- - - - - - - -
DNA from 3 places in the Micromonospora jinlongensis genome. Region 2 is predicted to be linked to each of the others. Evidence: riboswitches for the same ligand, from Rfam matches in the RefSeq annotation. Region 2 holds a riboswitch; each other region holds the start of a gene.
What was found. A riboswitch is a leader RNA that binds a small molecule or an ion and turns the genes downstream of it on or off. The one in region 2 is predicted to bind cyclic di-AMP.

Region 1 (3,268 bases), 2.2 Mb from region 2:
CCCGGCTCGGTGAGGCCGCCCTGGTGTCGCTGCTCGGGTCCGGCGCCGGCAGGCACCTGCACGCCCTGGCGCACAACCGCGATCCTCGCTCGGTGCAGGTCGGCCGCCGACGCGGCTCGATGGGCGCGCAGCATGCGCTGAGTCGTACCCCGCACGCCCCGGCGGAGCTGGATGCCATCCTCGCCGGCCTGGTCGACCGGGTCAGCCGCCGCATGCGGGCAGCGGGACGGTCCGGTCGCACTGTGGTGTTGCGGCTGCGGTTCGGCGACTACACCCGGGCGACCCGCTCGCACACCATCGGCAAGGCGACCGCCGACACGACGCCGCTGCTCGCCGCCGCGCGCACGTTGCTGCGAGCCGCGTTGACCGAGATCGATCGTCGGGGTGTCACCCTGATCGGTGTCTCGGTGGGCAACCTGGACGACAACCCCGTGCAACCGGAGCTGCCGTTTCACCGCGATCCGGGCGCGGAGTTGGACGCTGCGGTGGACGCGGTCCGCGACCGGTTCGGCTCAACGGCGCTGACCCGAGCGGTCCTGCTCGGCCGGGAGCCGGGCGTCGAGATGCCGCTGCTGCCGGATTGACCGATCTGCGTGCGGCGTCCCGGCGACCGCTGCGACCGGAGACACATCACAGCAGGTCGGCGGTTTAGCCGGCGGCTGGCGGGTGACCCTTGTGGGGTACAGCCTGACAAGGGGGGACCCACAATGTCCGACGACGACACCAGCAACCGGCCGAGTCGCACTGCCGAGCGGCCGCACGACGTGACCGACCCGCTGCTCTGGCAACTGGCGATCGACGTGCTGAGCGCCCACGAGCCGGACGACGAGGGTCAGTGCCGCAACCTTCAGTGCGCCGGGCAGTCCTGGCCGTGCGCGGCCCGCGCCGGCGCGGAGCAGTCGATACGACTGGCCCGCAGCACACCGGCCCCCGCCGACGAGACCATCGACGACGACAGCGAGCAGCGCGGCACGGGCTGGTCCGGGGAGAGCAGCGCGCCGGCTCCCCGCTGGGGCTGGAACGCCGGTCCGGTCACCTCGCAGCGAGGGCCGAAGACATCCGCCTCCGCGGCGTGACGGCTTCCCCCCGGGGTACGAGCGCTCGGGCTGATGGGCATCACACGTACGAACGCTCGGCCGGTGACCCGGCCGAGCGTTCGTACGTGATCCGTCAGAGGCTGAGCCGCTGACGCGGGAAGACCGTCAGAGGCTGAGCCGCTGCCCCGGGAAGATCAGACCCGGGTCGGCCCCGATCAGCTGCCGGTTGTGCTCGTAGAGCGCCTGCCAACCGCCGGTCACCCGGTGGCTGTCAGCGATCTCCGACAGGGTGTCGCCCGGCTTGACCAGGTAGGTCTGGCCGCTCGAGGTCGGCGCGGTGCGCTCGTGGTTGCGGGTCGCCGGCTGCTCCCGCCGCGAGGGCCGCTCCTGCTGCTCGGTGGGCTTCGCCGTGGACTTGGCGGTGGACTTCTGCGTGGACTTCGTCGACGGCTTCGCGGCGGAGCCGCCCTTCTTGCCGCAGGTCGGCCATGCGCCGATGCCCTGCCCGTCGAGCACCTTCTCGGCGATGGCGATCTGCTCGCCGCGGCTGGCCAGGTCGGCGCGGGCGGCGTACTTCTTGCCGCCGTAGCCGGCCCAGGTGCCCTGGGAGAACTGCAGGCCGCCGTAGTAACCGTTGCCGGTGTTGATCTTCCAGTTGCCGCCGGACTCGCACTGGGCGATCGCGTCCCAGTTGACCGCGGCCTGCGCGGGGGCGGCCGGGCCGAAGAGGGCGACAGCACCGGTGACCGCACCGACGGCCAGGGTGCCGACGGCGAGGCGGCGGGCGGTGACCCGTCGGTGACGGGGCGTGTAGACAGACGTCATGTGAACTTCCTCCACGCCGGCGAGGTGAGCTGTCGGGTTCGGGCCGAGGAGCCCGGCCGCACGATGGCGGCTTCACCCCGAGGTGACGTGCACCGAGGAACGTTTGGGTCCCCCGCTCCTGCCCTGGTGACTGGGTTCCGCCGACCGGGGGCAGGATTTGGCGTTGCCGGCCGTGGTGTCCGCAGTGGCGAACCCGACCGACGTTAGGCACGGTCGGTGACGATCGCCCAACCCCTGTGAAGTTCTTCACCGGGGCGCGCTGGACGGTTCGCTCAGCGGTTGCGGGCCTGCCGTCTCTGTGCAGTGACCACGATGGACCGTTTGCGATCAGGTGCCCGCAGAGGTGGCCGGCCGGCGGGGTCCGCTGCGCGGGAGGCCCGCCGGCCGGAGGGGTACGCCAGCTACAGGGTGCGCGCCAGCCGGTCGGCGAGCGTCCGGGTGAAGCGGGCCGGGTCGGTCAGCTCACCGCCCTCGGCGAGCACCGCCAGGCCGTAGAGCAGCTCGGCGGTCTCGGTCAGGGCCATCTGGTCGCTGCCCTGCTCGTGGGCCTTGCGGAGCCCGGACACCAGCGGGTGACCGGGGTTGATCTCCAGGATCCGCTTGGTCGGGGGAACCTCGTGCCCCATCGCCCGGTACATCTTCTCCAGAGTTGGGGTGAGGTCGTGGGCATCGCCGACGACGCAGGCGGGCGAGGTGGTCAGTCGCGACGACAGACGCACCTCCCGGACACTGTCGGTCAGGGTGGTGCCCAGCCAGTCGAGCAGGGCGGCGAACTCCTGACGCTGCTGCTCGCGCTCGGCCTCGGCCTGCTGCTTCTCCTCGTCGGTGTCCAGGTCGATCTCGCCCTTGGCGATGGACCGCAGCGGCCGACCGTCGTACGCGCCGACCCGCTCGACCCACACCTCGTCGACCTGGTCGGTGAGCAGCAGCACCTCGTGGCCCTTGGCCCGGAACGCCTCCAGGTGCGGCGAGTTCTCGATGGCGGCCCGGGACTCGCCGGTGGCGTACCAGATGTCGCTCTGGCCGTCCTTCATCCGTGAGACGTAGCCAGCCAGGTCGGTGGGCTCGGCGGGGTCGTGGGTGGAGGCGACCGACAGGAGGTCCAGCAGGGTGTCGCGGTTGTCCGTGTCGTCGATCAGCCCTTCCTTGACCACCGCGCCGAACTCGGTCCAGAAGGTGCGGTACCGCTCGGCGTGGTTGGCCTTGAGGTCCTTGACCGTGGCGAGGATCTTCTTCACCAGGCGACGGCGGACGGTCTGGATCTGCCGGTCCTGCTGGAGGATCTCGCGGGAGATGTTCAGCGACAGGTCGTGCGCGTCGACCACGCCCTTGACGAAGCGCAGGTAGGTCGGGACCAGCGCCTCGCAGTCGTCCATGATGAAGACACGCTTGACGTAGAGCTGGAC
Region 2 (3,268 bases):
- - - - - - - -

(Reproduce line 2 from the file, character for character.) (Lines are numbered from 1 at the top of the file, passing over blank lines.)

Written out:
What was found. A riboswitch is a leader RNA that binds a small molecule or an ion and turns the genes downstream of it on or off. The one in region 2 is predicted to bind cyclic di-AMP.